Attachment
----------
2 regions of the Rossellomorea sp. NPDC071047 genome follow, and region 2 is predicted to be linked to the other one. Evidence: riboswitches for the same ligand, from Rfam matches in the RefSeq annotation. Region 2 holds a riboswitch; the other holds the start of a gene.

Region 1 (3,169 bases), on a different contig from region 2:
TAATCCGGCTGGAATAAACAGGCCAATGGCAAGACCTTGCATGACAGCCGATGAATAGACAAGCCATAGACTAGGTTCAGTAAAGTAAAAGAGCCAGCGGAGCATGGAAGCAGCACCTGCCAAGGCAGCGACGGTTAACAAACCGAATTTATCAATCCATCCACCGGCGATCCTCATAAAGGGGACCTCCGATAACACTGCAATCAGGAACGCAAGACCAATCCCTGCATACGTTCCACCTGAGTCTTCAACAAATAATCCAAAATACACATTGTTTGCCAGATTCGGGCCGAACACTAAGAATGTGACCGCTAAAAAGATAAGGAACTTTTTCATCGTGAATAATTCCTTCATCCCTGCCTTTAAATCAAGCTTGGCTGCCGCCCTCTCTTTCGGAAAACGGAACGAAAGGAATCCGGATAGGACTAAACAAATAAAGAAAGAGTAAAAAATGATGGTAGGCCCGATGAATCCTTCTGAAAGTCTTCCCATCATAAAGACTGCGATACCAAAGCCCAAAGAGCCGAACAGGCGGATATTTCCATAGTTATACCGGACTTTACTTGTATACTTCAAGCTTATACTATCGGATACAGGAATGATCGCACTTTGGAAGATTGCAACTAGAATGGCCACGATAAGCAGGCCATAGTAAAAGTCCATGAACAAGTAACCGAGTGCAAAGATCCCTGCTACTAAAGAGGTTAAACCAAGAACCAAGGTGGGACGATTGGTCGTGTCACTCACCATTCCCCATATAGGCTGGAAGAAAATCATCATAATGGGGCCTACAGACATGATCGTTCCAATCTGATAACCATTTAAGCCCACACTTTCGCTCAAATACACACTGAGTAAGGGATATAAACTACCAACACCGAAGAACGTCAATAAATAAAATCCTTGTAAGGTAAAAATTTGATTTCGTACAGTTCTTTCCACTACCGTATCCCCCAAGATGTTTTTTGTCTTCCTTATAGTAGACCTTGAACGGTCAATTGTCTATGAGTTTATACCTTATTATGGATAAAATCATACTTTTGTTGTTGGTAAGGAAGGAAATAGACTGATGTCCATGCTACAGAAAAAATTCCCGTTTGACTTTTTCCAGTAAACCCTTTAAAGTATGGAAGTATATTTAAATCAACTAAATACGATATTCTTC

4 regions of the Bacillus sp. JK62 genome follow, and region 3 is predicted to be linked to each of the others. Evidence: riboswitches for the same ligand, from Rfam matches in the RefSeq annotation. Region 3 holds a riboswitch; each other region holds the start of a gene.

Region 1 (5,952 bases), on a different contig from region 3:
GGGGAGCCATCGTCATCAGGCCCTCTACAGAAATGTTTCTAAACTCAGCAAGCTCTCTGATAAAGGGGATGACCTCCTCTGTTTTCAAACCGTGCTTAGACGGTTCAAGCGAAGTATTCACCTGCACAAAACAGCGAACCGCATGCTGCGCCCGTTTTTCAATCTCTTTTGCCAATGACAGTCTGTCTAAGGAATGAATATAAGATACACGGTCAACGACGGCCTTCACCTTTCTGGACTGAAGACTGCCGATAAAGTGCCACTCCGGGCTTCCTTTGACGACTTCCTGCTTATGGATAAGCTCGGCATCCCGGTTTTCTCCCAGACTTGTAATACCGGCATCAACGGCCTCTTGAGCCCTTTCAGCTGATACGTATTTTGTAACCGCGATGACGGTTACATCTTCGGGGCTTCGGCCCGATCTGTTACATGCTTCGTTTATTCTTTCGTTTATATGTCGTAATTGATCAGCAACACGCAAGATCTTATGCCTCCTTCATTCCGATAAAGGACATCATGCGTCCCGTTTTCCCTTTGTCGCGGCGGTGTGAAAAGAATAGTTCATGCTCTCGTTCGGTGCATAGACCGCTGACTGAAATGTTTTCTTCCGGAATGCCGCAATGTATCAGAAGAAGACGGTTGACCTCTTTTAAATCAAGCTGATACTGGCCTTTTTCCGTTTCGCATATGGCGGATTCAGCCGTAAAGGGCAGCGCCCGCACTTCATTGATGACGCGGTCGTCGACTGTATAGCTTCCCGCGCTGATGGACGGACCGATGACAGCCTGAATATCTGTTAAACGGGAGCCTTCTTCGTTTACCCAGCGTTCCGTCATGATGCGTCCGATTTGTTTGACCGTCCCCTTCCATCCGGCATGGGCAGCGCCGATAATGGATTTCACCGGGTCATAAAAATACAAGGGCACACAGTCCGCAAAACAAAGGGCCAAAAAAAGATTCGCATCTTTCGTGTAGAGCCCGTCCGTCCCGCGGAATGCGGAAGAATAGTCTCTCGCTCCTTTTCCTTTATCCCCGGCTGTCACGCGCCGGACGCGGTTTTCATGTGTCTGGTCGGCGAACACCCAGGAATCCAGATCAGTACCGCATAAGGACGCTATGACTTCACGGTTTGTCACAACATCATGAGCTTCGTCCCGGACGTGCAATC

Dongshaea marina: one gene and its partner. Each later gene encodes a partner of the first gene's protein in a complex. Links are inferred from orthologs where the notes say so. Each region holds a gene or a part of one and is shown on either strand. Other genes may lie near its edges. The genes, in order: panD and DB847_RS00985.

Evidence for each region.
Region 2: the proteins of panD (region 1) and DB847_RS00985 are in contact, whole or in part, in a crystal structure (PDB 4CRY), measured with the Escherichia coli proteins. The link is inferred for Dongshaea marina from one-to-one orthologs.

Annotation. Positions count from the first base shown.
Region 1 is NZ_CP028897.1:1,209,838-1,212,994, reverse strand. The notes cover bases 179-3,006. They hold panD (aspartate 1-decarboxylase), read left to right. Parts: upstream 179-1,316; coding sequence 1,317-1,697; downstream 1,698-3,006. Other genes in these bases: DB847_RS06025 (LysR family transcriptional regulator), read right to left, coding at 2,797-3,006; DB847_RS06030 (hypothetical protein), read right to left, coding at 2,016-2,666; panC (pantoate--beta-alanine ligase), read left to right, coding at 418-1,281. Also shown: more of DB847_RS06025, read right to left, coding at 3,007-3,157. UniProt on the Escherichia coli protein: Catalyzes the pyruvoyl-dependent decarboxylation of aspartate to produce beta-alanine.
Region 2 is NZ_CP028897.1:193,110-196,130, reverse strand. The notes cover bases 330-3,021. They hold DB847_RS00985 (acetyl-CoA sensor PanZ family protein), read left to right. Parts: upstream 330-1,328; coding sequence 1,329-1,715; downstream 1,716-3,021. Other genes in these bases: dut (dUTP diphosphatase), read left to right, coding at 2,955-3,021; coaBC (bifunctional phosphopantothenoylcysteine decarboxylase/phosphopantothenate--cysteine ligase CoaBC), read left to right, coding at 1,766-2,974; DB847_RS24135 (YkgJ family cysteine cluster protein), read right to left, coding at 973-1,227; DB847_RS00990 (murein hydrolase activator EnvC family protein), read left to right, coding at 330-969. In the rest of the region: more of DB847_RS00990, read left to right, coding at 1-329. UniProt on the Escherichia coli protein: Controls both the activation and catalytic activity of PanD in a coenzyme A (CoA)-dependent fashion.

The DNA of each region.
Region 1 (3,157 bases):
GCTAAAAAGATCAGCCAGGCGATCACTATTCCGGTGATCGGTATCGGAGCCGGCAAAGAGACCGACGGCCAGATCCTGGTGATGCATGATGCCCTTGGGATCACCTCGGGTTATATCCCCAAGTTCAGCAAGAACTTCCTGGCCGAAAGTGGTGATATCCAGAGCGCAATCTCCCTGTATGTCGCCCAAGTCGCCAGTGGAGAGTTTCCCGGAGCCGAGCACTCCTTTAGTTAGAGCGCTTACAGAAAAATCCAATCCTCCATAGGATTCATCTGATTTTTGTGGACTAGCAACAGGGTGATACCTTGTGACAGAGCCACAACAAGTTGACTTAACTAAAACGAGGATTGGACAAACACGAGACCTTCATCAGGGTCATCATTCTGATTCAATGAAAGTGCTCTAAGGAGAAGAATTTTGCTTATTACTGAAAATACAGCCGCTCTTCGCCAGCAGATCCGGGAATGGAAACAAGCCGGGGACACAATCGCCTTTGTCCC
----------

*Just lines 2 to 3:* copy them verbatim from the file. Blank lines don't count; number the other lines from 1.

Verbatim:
Region 1 (3,169 bases), on a different contig from region 2:
TAATCCGGCTGGAATAAACAGGCCAATGGCAAGACCTTGCATGACAGCCGATGAATAGACAAGCCATAGACTAGGTTCAGTAAAGTAAAAGAGCCAGCGGAGCATGGAAGCAGCACCTGCCAAGGCAGCGACGGTTAACAAACCGAATTTATCAATCCATCCACCGGCGATCCTCATAAAGGGGACCTCCGATAACACTGCAATCAGGAACGCAAGACCAATCCCTGCATACGTTCCACCTGAGTCTTCAACAAATAATCCAAAATACACATTGTTTGCCAGATTCGGGCCGAACACTAAGAATGTGACCGCTAAAAAGATAAGGAACTTTTTCATCGTGAATAATTCCTTCATCCCTGCCTTTAAATCAAGCTTGGCTGCCGCCCTCTCTTTCGGAAAACGGAACGAAAGGAATCCGGATAGGACTAAACAAATAAAGAAAGAGTAAAAAATGATGGTAGGCCCGATGAATCCTTCTGAAAGTCTTCCCATCATAAAGACTGCGATACCAAAGCCCAAAGAGCCGAACAGGCGGATATTTCCATAGTTATACCGGACTTTACTTGTATACTTCAAGCTTATACTATCGGATACAGGAATGATCGCACTTTGGAAGATTGCAACTAGAATGGCCACGATAAGCAGGCCATAGTAAAAGTCCATGAACAAGTAACCGAGTGCAAAGATCCCTGCTACTAAAGAGGTTAAACCAAGAACCAAGGTGGGACGATTGGTCGTGTCACTCACCATTCCCCATATAGGCTGGAAGAAAATCATCATAATGGGGCCTACAGACATGATCGTTCCAATCTGATAACCATTTAAGCCCACACTTTCGCTCAAATACACACTGAGTAAGGGATATAAACTACCAACACCGAAGAACGTCAATAAATAAAATCCTTGTAAGGTAAAAATTTGATTTCGTACAGTTCTTTCCACTACCGTATCCCCCAAGATGTTTTTTGTCTTCCTTATAGTAGACCTTGAACGGTCAATTGTCTATGAGTTTATACCTTATTATGGATAAAATCATACTTTTGTTGTTGGTAAGGAAGGAAATAGACTGATGTCCATGCTACAGAAAAAATTCCCGTTTGACTTTTTCCAGTAAACCCTTTAAAGTATGGAAGTATATTTAAATCAACTAAATACGATATTCTTC